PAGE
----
James S. Voss

James S. Voss

Infobox Astronaut
name =James Shelton Voss

type =NASA Astronaut
nationality =American
status =Retired
date_birth =March 3, 1949
place_birth =Cordova, Alabama
occupation =Test Pilot
rank =Colonel, United States Army
selection =1987 NASA Group
time =202d 05h 28m
mission =STS-44, STS-53, STS-69, STS-101, STS-102, Expedition 2, STS-105
insignia =

James Shelton Voss is the Vice President of Engineering at SpaceDev. He is a retired U.S. Army officer, a former deputy for Flight Operations at the Space Station Program mission integration and operations office, Johnson Space Center, and a former NASA astronaut. He is a veteran of five space missions and lived on the International Space Station for five and a half months.


Born March 3, 1949, in Cordova, Alabama, but considers Opelika, Alabama, to be his hometown. He is married to the former Suzan Curry of Birmingham, Alabama; they have one daughter, Kristie. He enjoys woodworking, skiing, softball, racquetball, scuba diving, and flying an airplane he built himself. As an undergraduate, he participated on the Auburn University wrestling Team. He was also a member of [http://www.bzonline.org Beta Zeta] Chapter of the Theta Xi Fraternity, where he served as [http://www.bzonline.org/photos/Composites/1971_Composite.jpgChapter President] for the school year 1970-71.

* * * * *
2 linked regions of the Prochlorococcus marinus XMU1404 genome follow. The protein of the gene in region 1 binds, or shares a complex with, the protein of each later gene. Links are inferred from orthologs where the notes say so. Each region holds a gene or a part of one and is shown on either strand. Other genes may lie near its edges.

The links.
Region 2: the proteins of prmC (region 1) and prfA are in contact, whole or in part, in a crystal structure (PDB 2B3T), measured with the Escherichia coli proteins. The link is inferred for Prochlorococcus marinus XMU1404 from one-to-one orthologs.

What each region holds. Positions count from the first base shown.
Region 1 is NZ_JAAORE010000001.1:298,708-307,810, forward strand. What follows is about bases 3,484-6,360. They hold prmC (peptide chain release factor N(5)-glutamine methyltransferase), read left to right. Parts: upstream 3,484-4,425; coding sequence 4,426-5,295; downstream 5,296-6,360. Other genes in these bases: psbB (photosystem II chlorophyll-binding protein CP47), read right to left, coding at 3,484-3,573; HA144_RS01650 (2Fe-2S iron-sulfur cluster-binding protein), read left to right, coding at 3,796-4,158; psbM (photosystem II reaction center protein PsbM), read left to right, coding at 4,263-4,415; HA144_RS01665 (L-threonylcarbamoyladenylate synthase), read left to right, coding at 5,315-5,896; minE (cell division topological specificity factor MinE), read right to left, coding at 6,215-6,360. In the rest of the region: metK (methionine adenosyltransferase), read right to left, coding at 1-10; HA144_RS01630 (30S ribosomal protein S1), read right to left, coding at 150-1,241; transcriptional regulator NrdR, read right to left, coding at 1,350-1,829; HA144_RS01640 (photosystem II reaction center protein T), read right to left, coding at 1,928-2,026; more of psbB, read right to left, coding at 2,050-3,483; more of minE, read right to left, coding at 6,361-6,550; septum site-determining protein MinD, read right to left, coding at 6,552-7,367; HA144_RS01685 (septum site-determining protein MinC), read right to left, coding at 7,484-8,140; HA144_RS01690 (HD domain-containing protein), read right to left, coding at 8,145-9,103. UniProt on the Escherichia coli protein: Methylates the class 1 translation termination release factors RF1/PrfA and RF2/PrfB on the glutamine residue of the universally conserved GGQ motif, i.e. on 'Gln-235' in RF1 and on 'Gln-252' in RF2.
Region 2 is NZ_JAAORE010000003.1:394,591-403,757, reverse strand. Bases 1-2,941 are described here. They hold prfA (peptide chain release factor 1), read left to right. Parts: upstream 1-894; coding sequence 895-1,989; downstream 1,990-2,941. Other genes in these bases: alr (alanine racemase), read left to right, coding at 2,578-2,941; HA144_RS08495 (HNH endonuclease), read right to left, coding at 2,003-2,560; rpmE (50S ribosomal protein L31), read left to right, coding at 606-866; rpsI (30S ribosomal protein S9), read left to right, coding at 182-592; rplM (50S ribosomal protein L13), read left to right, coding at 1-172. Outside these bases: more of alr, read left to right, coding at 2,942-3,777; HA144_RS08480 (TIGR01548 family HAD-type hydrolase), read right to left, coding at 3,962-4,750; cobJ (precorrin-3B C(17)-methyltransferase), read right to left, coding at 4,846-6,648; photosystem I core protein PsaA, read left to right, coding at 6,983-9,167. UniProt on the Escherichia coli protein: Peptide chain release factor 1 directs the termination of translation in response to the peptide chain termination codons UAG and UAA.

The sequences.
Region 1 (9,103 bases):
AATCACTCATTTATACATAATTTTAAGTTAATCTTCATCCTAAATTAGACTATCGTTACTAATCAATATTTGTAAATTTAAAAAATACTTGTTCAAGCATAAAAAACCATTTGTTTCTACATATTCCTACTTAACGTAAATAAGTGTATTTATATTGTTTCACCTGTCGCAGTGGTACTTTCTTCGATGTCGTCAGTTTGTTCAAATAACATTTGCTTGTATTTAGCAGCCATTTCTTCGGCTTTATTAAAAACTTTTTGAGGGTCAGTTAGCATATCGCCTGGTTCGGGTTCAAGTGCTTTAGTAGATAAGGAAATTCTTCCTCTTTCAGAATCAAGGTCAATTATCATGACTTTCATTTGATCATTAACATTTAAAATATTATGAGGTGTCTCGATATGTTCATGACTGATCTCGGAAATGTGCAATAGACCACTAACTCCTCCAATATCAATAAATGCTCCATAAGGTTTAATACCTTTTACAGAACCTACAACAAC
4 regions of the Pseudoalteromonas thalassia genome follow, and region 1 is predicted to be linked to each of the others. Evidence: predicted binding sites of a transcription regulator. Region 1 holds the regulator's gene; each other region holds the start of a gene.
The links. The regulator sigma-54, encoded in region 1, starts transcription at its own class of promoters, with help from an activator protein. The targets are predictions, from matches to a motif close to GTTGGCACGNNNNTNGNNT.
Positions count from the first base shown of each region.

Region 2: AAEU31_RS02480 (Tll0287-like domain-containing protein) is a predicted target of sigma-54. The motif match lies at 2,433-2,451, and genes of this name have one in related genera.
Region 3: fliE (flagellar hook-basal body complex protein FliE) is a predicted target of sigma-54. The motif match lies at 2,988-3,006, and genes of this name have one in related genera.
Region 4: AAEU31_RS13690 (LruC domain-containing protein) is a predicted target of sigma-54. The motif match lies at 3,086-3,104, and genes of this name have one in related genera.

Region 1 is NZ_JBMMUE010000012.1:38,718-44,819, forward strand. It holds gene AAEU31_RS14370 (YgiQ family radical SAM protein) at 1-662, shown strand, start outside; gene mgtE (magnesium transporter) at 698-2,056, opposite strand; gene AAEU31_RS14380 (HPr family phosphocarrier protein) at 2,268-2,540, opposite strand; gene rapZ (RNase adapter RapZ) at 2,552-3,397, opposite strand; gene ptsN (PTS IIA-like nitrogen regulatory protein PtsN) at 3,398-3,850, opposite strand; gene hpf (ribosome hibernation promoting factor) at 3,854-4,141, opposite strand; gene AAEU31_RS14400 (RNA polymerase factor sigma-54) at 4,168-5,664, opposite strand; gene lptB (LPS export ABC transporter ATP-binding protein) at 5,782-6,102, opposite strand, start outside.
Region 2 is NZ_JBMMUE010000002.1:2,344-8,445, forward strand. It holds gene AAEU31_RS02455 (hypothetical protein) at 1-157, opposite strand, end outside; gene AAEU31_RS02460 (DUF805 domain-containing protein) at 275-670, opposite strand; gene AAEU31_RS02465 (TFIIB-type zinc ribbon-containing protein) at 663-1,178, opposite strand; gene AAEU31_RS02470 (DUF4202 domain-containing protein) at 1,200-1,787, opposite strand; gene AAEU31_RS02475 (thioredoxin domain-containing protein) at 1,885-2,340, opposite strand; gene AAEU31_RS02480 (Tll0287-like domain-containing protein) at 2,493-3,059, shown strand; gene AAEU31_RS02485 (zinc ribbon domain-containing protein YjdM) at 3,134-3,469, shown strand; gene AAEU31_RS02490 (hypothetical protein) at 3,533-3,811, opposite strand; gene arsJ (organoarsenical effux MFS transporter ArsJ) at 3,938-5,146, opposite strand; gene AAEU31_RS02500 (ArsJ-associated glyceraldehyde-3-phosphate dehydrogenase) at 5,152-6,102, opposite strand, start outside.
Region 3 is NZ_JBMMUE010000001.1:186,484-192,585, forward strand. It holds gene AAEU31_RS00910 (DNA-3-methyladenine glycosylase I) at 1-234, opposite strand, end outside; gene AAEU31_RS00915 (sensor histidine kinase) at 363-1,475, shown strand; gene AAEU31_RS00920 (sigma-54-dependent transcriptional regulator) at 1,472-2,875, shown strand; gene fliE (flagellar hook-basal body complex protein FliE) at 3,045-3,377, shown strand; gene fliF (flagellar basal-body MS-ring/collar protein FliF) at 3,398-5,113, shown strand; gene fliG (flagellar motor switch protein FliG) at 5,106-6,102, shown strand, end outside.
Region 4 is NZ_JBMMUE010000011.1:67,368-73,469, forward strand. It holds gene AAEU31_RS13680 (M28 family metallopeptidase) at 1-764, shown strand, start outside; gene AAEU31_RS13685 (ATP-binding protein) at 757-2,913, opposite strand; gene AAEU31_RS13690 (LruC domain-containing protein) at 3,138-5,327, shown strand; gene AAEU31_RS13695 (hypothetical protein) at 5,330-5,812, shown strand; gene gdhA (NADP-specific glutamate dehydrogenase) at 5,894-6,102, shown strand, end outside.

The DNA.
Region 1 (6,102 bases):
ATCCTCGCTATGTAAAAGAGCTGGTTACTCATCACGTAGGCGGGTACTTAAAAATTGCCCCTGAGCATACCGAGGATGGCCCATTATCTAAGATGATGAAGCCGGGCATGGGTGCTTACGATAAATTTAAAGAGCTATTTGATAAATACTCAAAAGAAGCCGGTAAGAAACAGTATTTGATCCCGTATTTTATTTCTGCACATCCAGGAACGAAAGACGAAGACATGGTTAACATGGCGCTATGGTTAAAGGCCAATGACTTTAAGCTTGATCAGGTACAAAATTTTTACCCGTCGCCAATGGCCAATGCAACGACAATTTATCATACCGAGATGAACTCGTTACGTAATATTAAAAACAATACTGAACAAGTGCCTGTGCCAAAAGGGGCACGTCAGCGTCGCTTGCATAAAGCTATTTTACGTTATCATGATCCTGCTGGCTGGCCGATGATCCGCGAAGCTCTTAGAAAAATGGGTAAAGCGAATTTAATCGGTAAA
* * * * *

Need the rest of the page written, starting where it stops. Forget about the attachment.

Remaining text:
Graduated from Opelika High School, Opelika, Alabama; received a bachelor of science degree in Aerospace Engineering from Auburn University in 1972, a master of science degree in Aerospace Engineering Sciences from the University of Colorado in 1974 and an honorary Doctorate degree from the University of Colorado in 2000.

Awards and honors